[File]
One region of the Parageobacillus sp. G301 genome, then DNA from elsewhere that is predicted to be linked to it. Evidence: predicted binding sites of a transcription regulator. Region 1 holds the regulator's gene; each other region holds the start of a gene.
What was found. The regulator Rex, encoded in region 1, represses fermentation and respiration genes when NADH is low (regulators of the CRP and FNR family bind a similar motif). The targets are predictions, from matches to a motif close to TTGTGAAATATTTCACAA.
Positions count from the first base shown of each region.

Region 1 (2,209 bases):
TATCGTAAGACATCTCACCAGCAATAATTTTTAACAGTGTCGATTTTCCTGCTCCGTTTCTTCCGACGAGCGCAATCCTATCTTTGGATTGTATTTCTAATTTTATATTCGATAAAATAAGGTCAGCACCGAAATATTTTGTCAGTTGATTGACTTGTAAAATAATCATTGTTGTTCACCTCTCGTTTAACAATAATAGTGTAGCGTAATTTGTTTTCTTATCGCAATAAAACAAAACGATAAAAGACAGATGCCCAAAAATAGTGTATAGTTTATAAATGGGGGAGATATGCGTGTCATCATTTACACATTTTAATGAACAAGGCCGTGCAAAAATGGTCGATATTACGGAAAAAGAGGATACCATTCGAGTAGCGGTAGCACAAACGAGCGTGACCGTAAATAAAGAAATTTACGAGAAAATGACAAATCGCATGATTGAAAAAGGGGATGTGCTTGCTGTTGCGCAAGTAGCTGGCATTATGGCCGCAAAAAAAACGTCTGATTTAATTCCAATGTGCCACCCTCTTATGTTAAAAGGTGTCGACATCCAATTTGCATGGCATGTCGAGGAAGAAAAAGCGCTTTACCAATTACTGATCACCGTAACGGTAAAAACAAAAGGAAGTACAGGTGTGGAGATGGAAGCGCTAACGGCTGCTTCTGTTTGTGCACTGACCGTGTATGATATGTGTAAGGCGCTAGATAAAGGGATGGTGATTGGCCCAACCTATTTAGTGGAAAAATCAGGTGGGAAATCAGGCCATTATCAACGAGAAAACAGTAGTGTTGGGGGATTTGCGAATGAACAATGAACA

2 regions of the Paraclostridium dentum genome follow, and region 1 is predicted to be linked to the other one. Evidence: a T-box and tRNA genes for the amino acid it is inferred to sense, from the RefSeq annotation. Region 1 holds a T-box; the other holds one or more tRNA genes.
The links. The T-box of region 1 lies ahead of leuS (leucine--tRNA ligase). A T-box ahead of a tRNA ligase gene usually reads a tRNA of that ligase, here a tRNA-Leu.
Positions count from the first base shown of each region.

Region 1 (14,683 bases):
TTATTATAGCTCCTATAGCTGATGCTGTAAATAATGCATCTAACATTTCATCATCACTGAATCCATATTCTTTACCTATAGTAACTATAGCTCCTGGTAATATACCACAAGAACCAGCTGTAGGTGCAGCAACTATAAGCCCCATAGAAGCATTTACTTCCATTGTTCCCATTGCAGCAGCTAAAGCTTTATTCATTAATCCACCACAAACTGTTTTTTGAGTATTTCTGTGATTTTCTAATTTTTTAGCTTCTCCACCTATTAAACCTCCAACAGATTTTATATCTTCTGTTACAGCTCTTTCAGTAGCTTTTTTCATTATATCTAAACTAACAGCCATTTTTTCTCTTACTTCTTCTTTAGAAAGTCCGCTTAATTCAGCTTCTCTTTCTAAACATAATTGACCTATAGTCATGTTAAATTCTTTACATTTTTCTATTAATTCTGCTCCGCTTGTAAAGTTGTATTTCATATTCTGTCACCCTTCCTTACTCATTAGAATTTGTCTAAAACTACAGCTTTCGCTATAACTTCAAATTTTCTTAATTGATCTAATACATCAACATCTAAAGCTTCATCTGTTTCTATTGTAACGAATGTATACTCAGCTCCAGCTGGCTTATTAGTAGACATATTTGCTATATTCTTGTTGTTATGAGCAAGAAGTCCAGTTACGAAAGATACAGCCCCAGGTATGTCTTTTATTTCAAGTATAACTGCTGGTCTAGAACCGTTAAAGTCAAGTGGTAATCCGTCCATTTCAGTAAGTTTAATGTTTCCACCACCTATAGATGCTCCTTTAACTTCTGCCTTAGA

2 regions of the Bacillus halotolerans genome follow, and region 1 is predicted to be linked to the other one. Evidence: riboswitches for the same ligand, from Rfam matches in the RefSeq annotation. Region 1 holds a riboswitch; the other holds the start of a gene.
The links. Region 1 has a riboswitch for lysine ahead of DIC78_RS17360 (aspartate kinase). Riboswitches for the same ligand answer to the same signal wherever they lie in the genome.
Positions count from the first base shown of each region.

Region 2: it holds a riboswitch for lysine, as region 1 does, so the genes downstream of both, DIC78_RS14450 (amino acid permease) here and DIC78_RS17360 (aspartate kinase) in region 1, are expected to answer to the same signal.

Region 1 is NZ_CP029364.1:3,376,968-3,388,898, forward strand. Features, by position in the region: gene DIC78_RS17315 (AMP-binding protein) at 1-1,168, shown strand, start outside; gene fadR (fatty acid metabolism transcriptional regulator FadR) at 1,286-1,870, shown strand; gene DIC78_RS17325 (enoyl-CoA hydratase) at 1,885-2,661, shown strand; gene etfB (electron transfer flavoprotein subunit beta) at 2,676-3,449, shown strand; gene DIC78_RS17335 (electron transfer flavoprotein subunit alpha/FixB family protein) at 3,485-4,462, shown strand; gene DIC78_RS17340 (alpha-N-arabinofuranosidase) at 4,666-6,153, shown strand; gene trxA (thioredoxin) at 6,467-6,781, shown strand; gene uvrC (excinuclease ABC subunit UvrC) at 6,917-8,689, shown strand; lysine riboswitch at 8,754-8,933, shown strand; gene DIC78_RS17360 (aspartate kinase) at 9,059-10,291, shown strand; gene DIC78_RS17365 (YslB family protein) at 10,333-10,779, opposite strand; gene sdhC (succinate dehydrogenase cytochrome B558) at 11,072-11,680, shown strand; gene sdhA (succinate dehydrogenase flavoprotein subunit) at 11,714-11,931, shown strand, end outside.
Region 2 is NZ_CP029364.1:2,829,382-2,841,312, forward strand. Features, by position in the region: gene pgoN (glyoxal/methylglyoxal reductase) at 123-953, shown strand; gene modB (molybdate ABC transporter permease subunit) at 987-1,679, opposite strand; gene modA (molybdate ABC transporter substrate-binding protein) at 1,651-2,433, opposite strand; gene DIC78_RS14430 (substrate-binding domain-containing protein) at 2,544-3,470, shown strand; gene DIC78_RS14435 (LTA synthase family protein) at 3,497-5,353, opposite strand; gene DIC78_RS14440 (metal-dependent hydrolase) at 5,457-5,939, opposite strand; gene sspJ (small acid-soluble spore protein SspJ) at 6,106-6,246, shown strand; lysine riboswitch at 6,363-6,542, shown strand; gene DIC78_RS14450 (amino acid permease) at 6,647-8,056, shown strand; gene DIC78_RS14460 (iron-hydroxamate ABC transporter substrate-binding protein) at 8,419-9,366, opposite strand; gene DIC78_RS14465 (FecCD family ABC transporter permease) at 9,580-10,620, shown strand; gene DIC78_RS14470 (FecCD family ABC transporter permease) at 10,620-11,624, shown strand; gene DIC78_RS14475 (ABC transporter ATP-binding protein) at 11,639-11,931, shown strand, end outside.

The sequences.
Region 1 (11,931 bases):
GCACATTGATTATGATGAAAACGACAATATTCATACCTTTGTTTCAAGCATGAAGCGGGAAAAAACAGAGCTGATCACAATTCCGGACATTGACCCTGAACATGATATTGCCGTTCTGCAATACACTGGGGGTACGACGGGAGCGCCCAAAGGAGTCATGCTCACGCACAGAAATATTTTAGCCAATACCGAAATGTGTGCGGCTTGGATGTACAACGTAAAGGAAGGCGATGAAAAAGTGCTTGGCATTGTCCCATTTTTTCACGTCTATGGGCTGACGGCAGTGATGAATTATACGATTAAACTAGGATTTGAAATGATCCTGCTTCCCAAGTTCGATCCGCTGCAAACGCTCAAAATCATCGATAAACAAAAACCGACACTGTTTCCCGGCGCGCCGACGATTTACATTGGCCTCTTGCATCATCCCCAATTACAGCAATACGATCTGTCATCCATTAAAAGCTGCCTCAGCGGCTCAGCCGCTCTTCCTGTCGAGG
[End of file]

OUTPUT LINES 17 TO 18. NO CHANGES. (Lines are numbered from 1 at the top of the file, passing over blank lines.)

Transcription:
The sequences.
Region 1 (11,931 bases):